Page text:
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USA Luge shows off new start facility at Olympic Day

World Cup will return to Lake Placid in December

The USA Luge headquarters is located on Church Street in Lake Placid. (Enterprise photos — Andy Flynn)

LAKE PLACID — USA Luge and International Luge Federation (FIL) officials made two significant announcements Thursday as part of the state Olympic Regional Development Authority’s day-long tour of local facilities where athletes train for the Olympics.

With the goal of celebrating Olympic Day, which was Wednesday, stops were also made at the U.S. Olympic and Paralympic Center and Olympic Sports Complex at Mount Van Hoevenberg, where VIPs and media met with athletes, coaches and managers in the sports of luge, bobsled, skeleton, biathlon and Nordic skiing.

Showing off the recently renovated USA Luge headquarters on Church Street, Claire DelNegro, the FIL’s vice president sport artificial track, announced that Lake Placid would be hosting a World Cup on Dec. 4-5. It will be the first time in two years that the combined track at Mount Van Hoevenberg has hosted a World Cup; luge and bobsled/skeleton competitions were canceled this past winter due to the coronavirus pandemic.

“We’re happy to see all the improvements happening here,” said DelNegro, who competed in luge for Great Britain at the 1984 Olympic Winter Games in Sarajevo, Yugoslavia. “I would like to invite all of you to come out and actually see luge in person on the track. It’s a very exciting sport, and I think you’ll all become big, big fans.”

It was also announced that luge athletes would be using the Plattsburgh International Airport this winter for the first time. After competing at the World Cup in Whistler, Canada, the entire circuit will be flying into Plattsburgh prior to the Lake Placid World Cup and leaving from the same airport as they head to Europe for the next leg of the tour.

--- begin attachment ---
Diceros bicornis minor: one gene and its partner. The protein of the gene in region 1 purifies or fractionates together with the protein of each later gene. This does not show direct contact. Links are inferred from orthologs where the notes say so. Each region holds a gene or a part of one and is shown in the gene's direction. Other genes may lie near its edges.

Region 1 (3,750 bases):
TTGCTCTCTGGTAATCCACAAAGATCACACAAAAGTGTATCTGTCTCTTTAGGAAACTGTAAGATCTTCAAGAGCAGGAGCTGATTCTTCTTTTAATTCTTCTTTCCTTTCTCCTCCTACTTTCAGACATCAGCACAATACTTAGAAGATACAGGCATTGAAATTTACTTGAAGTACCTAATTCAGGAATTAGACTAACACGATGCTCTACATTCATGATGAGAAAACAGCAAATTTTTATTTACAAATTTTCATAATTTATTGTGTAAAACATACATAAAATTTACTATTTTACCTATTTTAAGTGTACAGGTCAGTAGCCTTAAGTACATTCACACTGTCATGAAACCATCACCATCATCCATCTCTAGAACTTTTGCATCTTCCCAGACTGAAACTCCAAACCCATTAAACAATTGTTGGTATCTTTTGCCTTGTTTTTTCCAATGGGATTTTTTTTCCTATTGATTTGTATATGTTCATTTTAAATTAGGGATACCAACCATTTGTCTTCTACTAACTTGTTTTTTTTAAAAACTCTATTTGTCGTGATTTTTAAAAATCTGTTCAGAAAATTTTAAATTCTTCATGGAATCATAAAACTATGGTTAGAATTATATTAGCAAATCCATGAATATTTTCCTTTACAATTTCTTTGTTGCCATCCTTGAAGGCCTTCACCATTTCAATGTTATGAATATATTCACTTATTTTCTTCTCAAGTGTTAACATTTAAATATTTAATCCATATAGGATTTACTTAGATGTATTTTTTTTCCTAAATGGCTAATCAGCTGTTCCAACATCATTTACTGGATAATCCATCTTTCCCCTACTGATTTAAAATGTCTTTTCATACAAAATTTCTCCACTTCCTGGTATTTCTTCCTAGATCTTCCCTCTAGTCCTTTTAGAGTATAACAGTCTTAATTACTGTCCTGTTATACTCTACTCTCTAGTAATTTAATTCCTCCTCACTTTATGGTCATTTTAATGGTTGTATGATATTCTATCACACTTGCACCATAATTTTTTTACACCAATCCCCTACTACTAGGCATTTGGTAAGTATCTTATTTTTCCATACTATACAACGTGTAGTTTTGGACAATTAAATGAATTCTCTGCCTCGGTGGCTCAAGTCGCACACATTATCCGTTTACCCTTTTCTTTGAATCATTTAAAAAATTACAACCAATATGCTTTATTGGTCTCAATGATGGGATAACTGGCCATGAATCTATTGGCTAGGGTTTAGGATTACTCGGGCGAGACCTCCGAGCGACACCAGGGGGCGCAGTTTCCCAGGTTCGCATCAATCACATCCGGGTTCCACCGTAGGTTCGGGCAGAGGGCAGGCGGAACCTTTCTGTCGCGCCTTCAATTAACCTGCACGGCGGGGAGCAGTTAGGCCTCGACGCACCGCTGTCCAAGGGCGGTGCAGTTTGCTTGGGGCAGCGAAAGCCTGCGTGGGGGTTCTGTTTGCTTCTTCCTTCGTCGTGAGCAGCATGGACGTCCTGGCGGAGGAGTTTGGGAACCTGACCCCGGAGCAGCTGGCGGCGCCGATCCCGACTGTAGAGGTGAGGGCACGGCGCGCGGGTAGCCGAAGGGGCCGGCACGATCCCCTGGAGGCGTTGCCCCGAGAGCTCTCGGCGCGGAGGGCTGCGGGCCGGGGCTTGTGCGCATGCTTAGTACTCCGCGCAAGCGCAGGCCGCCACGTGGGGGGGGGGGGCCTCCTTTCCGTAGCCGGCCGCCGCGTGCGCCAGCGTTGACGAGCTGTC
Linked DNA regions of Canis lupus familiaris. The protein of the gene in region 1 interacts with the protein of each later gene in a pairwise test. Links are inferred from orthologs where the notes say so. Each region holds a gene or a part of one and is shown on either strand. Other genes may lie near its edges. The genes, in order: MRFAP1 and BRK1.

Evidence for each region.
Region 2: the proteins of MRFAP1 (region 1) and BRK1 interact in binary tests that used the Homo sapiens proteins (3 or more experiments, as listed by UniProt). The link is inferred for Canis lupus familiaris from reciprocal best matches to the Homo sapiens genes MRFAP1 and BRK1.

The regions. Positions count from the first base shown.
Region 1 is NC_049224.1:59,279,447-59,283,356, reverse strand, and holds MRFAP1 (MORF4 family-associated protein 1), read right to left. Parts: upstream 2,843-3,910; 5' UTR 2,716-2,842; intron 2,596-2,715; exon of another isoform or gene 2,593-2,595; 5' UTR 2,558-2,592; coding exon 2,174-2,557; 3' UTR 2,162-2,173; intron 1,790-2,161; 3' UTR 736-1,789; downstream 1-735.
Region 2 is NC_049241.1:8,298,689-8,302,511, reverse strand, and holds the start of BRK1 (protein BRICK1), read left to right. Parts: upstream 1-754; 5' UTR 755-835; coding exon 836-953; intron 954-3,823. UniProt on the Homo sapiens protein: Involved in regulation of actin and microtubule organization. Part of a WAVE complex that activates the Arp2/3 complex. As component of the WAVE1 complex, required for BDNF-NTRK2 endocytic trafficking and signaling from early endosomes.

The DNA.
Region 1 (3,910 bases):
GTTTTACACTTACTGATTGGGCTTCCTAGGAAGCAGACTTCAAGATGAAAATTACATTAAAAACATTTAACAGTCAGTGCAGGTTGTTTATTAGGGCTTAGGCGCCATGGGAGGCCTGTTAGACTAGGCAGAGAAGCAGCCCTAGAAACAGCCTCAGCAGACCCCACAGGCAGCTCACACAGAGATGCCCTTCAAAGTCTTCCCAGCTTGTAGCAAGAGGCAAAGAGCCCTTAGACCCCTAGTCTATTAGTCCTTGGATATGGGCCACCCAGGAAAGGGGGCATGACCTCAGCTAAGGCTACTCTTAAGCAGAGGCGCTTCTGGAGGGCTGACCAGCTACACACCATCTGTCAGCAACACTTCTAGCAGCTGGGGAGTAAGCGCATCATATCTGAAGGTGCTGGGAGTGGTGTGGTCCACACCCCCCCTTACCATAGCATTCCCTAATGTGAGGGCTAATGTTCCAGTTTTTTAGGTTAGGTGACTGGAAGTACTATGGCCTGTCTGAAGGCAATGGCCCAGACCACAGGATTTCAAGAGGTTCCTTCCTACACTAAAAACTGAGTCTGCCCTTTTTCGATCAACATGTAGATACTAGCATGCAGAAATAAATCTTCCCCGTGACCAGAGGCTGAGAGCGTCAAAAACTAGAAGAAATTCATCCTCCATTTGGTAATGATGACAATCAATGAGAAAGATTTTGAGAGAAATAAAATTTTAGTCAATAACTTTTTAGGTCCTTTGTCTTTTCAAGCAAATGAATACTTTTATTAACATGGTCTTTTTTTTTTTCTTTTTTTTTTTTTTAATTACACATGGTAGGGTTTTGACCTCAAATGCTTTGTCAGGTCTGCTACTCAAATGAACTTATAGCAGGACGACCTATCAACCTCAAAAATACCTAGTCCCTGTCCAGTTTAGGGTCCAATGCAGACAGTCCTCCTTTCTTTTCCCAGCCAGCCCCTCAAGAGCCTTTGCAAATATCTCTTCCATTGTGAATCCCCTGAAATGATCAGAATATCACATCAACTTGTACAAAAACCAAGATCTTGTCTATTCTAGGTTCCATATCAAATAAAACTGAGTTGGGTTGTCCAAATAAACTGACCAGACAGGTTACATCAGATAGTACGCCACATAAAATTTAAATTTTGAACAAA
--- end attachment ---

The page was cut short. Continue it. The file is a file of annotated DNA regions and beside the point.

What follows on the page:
USA Luge Director of Marketing and Sponsorship Gordy Sheer talks to a crowd of VIPs and media during their Olympic Day tour of the USA Luge headquarters in Lake Placid Thursday. (Enterprise photos — Andy Flynn)

Thursday’s tour of the USA Luge headquarters comes more than a year after an open house to unveil the upgrades was canceled due to the pandemic. Although this was not an open house, VIPs and media were given a tour by officials such as USA Luge CEO Jim Leahy, Director of Marketing and Sponsorship Gordy Sheer and Sports Programs Director Mark Grimmette.

The $5 million upgrade from the state reshaped the headquarters. The original 8,400-square-foot building was constructed in 1991, and the 15,000-square-foot renovated building was completed in 2020. It now includes more office space, a fabrication shop to build sleds indoors (instead of under a tent outside the old building), equipment rooms and a state-of-the-art refrigerated start facility.